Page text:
Mike Peterson did not receive the news well. Peterson banged his hand on the table in disgust.
"For the season-opener?" he said, unaware of the week-long threat of a TV blackout for this Sunday's game against the Seattle Seahawks.
The Jaguars announced late this morning that they had been granted an extension of the blackout deadline to Friday at four p.m. About 850 tickets remained unsold as of noon on Thursday, one hour before the standard blackout deadline, which is set at 72 hours before kickoff. Had the Jaguars not requested the extension from the league, Sunday's game would've been blacked out to local television as of one o'clock today.
Word of the looming blackout spread through the Jaguars locker room today, resulting in a variety of reactions. All players agreed on one thing, however: Fan support matters.
"It matters to me but I won't say I don't want to play because no one's in the stands. If it's full? That's an advantage to the home team. How can you not want to play in front of a packed stadium?" Peterson said.
"I'm a local guy so I know how it was when Jacksonville went to the playoffs. I played at Florida. The fans were a part of us. That's in me. Playing at Florida, you have to appreciate the fans. We felt we had the upper hand. That's how I want it to be here," Peterson added.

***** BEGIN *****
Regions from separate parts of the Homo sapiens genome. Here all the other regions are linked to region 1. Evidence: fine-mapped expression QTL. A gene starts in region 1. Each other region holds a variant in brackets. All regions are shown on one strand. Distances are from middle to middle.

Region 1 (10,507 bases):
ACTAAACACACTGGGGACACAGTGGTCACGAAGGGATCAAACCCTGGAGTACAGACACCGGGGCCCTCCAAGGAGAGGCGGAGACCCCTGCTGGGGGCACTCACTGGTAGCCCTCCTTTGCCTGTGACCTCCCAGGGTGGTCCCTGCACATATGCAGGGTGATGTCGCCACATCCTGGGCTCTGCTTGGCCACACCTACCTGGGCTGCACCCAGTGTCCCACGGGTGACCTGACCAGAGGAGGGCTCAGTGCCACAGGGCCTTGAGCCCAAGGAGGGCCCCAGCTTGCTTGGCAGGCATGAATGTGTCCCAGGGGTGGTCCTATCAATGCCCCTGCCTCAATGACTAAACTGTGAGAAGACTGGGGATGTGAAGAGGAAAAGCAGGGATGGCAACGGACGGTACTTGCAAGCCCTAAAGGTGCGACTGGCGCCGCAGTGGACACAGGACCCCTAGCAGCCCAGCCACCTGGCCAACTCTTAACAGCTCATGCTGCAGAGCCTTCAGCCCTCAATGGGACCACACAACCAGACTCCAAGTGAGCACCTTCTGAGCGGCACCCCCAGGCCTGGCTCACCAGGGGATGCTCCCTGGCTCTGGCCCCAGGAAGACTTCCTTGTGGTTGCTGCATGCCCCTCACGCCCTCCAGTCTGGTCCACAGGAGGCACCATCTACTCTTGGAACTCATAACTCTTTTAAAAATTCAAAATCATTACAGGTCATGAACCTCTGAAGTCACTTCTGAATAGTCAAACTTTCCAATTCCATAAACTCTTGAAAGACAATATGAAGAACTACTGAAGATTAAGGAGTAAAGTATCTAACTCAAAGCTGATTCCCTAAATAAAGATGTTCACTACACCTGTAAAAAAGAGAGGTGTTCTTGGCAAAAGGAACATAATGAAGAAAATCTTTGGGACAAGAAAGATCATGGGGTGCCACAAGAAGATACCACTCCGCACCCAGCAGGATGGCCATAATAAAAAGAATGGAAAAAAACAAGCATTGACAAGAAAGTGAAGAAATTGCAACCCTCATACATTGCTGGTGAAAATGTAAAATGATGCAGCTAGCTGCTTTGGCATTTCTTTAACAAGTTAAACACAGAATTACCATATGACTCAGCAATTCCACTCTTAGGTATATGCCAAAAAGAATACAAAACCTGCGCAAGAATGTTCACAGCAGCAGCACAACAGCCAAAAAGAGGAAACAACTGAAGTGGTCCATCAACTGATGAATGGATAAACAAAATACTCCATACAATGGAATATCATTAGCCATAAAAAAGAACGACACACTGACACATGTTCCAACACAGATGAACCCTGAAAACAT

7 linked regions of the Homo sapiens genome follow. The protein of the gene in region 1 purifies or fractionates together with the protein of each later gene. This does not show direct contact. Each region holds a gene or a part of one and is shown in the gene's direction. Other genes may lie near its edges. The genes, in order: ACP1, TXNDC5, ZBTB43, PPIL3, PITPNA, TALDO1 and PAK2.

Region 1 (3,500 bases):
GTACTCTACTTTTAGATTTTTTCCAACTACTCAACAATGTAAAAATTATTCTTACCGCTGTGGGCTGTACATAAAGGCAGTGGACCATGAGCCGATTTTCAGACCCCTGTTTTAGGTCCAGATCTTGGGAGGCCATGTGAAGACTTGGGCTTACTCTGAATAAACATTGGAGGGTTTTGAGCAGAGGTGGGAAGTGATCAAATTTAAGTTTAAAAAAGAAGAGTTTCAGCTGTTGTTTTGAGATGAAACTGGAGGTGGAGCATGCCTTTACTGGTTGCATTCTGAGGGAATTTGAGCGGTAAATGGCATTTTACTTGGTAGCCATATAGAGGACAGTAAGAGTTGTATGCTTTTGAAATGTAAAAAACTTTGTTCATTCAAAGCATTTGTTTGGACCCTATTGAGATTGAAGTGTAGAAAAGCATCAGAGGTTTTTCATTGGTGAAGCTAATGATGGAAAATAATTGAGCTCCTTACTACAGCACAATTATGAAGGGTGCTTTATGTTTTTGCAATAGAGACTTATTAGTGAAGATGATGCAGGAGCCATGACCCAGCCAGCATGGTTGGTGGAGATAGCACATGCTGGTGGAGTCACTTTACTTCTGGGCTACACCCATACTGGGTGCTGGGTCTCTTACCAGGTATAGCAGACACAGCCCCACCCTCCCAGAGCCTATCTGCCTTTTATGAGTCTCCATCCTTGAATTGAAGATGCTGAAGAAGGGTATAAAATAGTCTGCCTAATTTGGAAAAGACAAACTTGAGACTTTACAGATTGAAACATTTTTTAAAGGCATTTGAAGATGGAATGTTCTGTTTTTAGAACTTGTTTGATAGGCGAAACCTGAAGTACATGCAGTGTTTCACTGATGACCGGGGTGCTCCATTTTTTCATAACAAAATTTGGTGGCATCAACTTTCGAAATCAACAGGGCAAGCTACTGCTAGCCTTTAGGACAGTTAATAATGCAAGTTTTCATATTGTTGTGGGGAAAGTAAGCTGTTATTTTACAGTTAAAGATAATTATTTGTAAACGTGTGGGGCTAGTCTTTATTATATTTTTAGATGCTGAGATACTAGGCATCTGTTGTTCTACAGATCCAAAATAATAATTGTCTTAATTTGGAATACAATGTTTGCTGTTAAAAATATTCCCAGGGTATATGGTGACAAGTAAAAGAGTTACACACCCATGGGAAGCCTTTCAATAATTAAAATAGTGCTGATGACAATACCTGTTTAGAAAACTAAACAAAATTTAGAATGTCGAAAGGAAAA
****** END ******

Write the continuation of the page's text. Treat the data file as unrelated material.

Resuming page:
Quarterback Byron Leftwich echoed Peterson's sentiments.
"The support matters to everybody that's out there. There's nothing like playing in a packed stadium. They are a part of us. You can't worry about how many of them are in the stands, but you do appreciate them. They are one of the reasons you win the football game," Leftwich said.
Tropical Storm Ophelia has been a major issue this week, as forecasts have had Ophelia bringing rain and wind to Jacksonville for Sunday's game. Is Ophelia to blame for slow ticket sales?
"I know we have great fans. I'm going to blame it on the weather," Jimmy Smith said of the possibility of a blackout.
Smith is the last Jaguars player remaining from the team's inaugural season, 1995, when the Jaguars averaged 69,352 in per-game attendance. The team's per-game attendance average peaked in 1998 at 70,184, then began to fall. It reached a low of 56,213 per game in 2003, then shot up last season to 69,433, which included an attendance of 76,877 for last December's game against the Steelers. It is the only game in Jaguars history for which every ticket was sold.
"We'll win games so we won't have the problem later this year. It's understandable," Smith said, referring to Ophelia's possible impact on ticket sales.
"I'm not going to say it doesn't matter. It does matter. It does affect the team but, if there are empty seats, we can't let it be a factor," he added.
Running back Fred Taylor was disappointed by news of the blackout extension. "It's just bad," he said.
"Maybe if we start winning, they'll start coming around. We'd love for our fans to be in there, but whether they're there or not, we have to prepare to win. We'll be there on Sunday," Taylor added.
"Ideally, I don't think it should (matter)," tight end Kyle Brady said of empty seats. "Your juices should be flowing no matter how many or how few people are in the stadium. At the same time, there's an energy and an advantage created by a big, loud crowd.
"Guys talk about it. They say I wonder what the deal is. The media has created a certain hype and you'd think that would spur (fans) to come out for the season-opener," Brady added.
Decision time is at four p.m. on Friday.